The Word from Lansing: Encouraging Marriage in the Fight Against Poverty

A happy husband and wife with their daughter

Each year, the federal government provides a block grant to the states called Temporary Assistance for Needy Families (TANF). This grant allows states each to design and to implement their own programs for those struggling in poverty, as long as the programs seek one of the following goals:

Here in Michigan, the cash assistance program that flows from federal TANF funding is the Family Independence Program (FIP). FIP's goal is maintaining and strengthening family life for children and their parents or caretakers, providing up to forty-eight months of temporary assistance for expenses such as rent, utilities, or food. The program also helps families attain self-sufficiency. From October 2016 to September 2017, the state's Department of Health and Human Services reported an average of 48,120 individuals received FIP benefits each month.

As the Family Independence Program seeks to strengthen family life and encourage self-sufficiency, it is important to recognize a critical tool for moving families out of poverty articulated in the TANF goals: marriage. Marriage provides stability to the couple and its children, and research has shown that marriage can improve emotional and physical health as well as financial outcomes for husbands, wives, and their children.

Unfortunately, eligibility requirements for Michigan's FIP — and programs in other states — can disincentivize marriage. When a person receiving benefits marries, their spouse's income is factored into the eligibility calculation. If their total income is above the required level, benefits can be immediately eliminated or reduced. This change may be difficult financially for couples starting married life, especially for lower-income couples, and it may lead to individuals delaying or foregoing marriage.

A 2016 survey by the American Enterprise Institute and the Los Angeles Times asked 1,202 adults, including 235 in poverty, how often they thought unmarried adults chose not to marry to avoid losing welfare benefits. Forty-seven percent of those in poverty — and fifty-four percent of the respondents overall — answered that it happens frequently, responding either with "almost always" or "often." Similarly, almost one-third of American eighteen to sixty-year-olds stated they personally knew someone who has not married for fear of losing their benefits, according to an American Enterprise Institute and the Institute for Family Studies 2016 report.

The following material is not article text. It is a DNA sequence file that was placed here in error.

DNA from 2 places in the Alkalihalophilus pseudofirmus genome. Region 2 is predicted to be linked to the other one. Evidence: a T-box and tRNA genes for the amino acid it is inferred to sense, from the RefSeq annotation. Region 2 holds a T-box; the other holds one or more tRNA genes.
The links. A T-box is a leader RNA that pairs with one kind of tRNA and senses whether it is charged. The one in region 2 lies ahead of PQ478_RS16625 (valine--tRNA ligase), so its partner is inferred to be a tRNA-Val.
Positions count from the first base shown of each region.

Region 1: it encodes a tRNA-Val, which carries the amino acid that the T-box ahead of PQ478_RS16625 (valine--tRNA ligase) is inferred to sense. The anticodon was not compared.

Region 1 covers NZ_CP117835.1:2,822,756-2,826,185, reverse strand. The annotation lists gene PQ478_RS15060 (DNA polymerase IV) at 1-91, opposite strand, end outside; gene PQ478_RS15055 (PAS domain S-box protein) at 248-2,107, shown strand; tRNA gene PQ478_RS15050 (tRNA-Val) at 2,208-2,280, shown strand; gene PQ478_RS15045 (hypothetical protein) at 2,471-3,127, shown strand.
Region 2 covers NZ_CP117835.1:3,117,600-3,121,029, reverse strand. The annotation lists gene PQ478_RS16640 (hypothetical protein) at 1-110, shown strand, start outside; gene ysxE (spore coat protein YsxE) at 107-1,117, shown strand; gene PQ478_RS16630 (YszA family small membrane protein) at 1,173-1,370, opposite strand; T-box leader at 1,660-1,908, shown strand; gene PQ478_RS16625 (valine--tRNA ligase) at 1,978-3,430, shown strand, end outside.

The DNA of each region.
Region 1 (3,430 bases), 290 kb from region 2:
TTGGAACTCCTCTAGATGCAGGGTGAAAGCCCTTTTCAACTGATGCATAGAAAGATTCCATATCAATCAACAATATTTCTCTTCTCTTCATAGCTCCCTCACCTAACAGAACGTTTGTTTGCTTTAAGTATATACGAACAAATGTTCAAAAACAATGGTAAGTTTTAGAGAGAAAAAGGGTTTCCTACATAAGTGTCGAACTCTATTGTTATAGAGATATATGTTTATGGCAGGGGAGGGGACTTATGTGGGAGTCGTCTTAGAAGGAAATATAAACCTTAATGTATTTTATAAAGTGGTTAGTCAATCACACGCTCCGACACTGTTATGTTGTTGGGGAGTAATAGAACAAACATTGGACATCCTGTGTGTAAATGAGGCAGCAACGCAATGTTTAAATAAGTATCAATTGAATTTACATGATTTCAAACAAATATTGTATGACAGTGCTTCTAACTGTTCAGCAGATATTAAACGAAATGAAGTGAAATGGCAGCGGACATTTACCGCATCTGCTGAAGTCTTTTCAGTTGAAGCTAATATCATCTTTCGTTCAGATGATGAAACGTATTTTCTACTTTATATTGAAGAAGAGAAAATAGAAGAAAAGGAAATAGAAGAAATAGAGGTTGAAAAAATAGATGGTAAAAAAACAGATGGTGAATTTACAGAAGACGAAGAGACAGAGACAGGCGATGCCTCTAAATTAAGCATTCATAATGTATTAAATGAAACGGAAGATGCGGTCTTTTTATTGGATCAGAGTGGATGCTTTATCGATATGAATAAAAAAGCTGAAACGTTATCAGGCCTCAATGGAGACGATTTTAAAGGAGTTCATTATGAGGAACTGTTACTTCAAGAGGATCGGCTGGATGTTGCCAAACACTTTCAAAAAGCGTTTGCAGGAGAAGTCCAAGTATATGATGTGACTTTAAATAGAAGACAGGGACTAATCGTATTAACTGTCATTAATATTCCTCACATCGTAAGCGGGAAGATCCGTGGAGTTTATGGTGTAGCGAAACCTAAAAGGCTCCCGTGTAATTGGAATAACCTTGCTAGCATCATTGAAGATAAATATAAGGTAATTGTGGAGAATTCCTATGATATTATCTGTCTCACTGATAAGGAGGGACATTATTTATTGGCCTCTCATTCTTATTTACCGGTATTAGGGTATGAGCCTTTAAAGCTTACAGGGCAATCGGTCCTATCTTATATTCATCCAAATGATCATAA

In June 2017, Minnesota enacted a new law to prevent couples from having to choose between marriage and retaining needed assistance. The measure allows the State to "disregard" a new spouse's income for FIP eligibility, up to a certain income level, for one year. Michigan Catholic Conference has strongly advocated for the adoption of a similar policy in this state, and in January, Senator Wayne Schmidt (R-Traverse City) introduced Senate Bill 752. Similar to the Minnesota law, the measure excludes a new spouse's income when determining eligibility for FIP assistance and would provide a grace period of eighteen months. The only time a spouse's income would not be disregarded is if the household income exceeded 275 percent of the federal poverty level, the existing Medicaid eligibility standard.

This legislation is an opportunity both to promote marriage and to help struggling families. If a disincentive to marriage is removed among FIP recipients, more individuals may see marriage as a viable option, not a barrier, to changing their economic status. Additionally, by encouraging parents to raise children in a married household, there is an opportunity to demonstrate the value and security of marriage for children and potentially break the cycle of poverty. These goals, and others that strengthen families and marriages, are worth striving for in our state.